I prepared a mini guide to indicator plant species for use in the mobile lab. This includes a short list of plant species that are common in Glasgow, and which have a specific and reliable relationship to different kinds of soil (e.g., acidic, basic, fertile, infertile etc.). This was an interesting but surprisingly time consuming task: many of the plants that are strong indicators of soil conditions are only rarely present in the city; at the same time, certain soil conditions (e.g., dampness) are so widespread in Glasgow as to be irrelevant (since they do not distinguish between different sites). Finally, in April, many plants are still at an early stage in their growth cycle (or not even visible), which means that they can only really indicate something to experts. All this underscores the fact that what can be ‘read’ about urban soil through plants is both geographically specific and highly subjective.
Though it is important not to expect too much, the search for indicator plants is a pleasant way to get to know your local park, garden or vacant lot, and a good way to begin to see the inextricable and complex relations between plants and soil. Plants simply do not grow where the soil cannot support them. In this light, the surprising abundance and diversity of vegetation in Glasgow is worth thinking and talking about. What more could we be doing here?
Erin Despard, 14 April, 2016
Alec Finlay reflects on his involvement in the Land Rights Night which took place at South Block on Monday 11th April
I valued how the conversation revealed the unresolved tensions – unresolved in my own mind – between the healing effects of feral-play and the task of community growing-producing. I don’t know about the other speakers, but I felt the different examples opened that up as a discussion to move towards, without seeing it as an opposition. (Maybe at first I introduced it in that way, but I thought the examples of wild huts, shelters, and the creative potential of ruins made it clear that isn’t the case, and the conversations I had afterwards suggested that).
There is a lot to think about in terms of the alternatives of preserving feral places as ‘refugia’, where wild things grow and people heal their pasts, in a locality, and, on the other hand, taking over sites, to grow things, make innovative parks, or harvest (e.g. biomass). I was left reflecting on that tension between conserving industrial ruins, and translating them into productive green sites (ideally with the addition of renewable energy).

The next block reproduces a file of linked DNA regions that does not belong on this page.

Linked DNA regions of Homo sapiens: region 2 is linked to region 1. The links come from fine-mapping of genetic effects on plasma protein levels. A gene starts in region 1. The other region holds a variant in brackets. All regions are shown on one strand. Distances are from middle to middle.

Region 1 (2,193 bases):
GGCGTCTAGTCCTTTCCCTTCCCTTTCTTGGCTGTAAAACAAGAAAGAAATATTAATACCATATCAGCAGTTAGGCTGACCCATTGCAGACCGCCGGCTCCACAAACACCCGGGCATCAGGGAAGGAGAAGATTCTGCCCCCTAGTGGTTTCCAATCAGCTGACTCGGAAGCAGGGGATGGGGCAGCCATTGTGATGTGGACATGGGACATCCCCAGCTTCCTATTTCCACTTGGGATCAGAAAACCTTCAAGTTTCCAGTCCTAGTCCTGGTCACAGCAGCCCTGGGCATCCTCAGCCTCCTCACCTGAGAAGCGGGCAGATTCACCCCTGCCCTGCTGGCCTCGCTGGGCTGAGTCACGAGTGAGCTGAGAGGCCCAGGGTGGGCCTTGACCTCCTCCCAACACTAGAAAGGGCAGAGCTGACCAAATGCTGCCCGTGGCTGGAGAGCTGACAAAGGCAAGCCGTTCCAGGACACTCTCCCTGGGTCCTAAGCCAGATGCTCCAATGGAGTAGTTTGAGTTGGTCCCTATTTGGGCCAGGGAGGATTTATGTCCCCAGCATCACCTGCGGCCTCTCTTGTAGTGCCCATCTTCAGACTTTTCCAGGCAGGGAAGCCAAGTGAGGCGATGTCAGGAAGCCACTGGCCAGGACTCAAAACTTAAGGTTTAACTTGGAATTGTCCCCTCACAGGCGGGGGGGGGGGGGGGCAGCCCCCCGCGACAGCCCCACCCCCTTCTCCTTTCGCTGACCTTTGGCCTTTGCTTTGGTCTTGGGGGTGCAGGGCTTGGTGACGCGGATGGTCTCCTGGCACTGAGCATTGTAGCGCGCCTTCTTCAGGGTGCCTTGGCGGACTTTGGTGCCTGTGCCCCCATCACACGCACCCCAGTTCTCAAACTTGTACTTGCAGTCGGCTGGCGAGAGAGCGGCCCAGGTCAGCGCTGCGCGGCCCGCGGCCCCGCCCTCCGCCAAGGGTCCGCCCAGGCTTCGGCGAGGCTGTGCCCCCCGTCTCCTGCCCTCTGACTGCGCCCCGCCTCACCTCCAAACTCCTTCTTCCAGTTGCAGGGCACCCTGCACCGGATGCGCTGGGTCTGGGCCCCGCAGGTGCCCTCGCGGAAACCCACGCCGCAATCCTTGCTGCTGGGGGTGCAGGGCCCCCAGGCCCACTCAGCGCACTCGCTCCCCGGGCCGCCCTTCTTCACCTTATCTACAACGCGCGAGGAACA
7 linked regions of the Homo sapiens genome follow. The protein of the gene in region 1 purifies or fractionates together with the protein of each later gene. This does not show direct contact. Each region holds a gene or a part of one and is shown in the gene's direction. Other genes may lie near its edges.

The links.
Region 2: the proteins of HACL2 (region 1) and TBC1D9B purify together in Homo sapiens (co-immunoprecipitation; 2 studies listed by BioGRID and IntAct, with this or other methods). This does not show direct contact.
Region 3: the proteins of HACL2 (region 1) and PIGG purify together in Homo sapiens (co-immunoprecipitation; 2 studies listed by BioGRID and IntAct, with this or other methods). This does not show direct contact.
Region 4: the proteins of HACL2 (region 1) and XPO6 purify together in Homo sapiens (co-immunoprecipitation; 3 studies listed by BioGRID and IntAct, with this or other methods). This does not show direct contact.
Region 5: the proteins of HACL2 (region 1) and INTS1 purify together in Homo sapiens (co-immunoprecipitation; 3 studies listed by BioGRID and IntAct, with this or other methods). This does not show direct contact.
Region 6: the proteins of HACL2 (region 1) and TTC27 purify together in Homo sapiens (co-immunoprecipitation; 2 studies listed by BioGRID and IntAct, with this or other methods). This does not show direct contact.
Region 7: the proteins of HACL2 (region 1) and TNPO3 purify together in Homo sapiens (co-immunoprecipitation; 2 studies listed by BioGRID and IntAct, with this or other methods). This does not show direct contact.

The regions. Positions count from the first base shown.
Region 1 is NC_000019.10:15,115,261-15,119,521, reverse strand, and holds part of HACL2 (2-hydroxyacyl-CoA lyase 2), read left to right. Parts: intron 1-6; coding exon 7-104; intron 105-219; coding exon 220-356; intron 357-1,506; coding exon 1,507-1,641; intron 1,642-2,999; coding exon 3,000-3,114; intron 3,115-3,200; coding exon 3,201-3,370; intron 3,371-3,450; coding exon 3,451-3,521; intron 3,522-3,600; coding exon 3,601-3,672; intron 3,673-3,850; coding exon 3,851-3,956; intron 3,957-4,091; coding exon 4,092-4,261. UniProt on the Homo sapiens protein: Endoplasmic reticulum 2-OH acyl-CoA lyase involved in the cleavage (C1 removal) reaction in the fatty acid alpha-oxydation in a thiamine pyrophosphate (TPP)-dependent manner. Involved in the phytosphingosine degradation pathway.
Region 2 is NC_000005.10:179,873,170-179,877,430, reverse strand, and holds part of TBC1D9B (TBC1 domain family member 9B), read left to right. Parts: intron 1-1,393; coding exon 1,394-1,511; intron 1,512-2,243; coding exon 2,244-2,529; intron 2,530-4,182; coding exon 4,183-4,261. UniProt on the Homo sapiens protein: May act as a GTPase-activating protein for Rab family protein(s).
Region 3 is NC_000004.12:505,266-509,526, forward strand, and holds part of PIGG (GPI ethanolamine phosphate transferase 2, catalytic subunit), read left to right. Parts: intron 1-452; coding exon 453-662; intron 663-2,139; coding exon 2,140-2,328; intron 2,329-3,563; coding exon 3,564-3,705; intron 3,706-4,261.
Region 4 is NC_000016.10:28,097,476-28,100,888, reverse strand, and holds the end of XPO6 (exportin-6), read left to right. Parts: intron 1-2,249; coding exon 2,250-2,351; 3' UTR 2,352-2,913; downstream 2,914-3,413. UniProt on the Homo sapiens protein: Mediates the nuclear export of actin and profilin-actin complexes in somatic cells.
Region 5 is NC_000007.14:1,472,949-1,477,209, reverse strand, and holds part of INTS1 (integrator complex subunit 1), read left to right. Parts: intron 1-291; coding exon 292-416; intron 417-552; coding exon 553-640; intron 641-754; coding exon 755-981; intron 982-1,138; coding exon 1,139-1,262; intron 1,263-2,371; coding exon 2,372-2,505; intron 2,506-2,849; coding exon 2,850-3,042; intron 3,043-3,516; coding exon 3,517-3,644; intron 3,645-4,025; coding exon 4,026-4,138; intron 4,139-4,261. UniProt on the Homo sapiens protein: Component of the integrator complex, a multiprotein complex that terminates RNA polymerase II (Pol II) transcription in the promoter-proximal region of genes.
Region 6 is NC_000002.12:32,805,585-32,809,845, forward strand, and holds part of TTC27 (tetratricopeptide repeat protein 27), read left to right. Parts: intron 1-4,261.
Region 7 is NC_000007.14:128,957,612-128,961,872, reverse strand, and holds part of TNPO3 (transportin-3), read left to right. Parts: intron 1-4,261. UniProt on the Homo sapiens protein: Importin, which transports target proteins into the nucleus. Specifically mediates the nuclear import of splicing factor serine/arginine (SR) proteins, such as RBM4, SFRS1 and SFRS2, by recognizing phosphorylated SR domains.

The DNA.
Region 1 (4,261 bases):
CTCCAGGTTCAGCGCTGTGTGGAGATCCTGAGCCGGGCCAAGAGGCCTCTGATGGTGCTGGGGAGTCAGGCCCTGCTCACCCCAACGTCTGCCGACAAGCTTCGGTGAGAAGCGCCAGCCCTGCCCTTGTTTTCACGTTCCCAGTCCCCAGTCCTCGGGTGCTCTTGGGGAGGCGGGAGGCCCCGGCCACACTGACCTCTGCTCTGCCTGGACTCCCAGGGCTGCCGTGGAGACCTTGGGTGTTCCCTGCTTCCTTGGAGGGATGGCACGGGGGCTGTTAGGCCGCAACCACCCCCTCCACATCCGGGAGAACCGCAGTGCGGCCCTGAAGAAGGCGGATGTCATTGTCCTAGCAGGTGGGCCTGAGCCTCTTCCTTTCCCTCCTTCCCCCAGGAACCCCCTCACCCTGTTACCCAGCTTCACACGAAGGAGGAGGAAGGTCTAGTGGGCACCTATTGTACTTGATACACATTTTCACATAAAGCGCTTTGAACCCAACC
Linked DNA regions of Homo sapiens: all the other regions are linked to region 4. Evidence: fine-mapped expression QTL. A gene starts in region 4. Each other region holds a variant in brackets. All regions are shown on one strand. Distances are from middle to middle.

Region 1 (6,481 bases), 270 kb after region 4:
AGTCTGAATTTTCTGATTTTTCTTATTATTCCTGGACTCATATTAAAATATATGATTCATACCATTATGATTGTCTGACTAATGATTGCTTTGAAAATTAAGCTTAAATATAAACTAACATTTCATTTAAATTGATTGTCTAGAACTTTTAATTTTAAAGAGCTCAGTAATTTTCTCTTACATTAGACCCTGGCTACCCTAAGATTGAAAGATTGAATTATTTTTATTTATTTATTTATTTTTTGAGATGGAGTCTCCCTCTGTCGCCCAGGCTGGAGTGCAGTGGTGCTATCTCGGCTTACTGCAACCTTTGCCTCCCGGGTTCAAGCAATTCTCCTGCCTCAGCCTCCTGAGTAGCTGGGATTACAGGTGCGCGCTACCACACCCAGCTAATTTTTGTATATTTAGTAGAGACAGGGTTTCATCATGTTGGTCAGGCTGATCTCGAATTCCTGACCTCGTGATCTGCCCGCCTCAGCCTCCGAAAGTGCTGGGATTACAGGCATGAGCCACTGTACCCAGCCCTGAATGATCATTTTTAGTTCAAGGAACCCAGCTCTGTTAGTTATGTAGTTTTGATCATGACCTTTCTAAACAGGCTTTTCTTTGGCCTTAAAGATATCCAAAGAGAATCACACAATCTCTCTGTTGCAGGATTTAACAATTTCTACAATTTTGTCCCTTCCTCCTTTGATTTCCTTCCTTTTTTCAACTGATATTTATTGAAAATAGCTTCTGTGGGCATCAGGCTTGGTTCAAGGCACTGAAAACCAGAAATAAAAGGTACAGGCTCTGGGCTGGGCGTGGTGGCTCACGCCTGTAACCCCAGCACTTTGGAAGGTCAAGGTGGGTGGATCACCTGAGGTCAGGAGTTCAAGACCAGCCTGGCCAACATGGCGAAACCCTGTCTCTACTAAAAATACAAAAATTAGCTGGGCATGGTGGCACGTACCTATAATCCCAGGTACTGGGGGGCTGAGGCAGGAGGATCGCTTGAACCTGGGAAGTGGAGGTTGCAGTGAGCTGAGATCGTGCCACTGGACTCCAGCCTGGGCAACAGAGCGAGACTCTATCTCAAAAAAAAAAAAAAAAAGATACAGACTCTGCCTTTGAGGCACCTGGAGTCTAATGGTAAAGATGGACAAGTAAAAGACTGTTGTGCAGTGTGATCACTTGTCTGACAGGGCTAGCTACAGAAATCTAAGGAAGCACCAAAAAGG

Part of that is an artist feeing a need to analyse and criticise my own tendency to be involved in a ‘play’ activity; part of it is the duty climate change brings; and part of it is about strategies of how you preserve spaces from unnecessary development. Without becoming “something”, whether a landscaped ruin, park, garden, etc, feral places are always vulnerable. My point about the teenage den was that it tends to be vulnerable to developers, unless, perhaps, we define that evolution towards “something”. (The something can be landscaping the ruin as a ruin, productive of a feral space and healing activities, or it can be the productivity of crofts or gardens. What we need are innovative solutions to what that “something” is?
I liked how the conversation introduced these issues, and possible solutions, without finding one answer. Translating crofting into the city, and composing a “ruin” – they kind of meet in Kevin Langan’s wild shelters, or bothies, or huts – where the den becomes a dwelling, and that makes a ‘steward’ to protect a place from development. So I valued the way the other speakers opened up that discussion, and possibly hinted at a menu of solutions? For me, I think dwelling became more important than commons – though its a useful word. Access is always an issue, but what seems to protect spaces is lived presence, and maybe not even a word like commons is powerful enough, at this time, to resist development?
One thing we didn’t touch on, but which the soil project will, is the toxic soil in Glasgow, and what can be done with it. Some of it is ‘ruined’, some of it can be redeemed.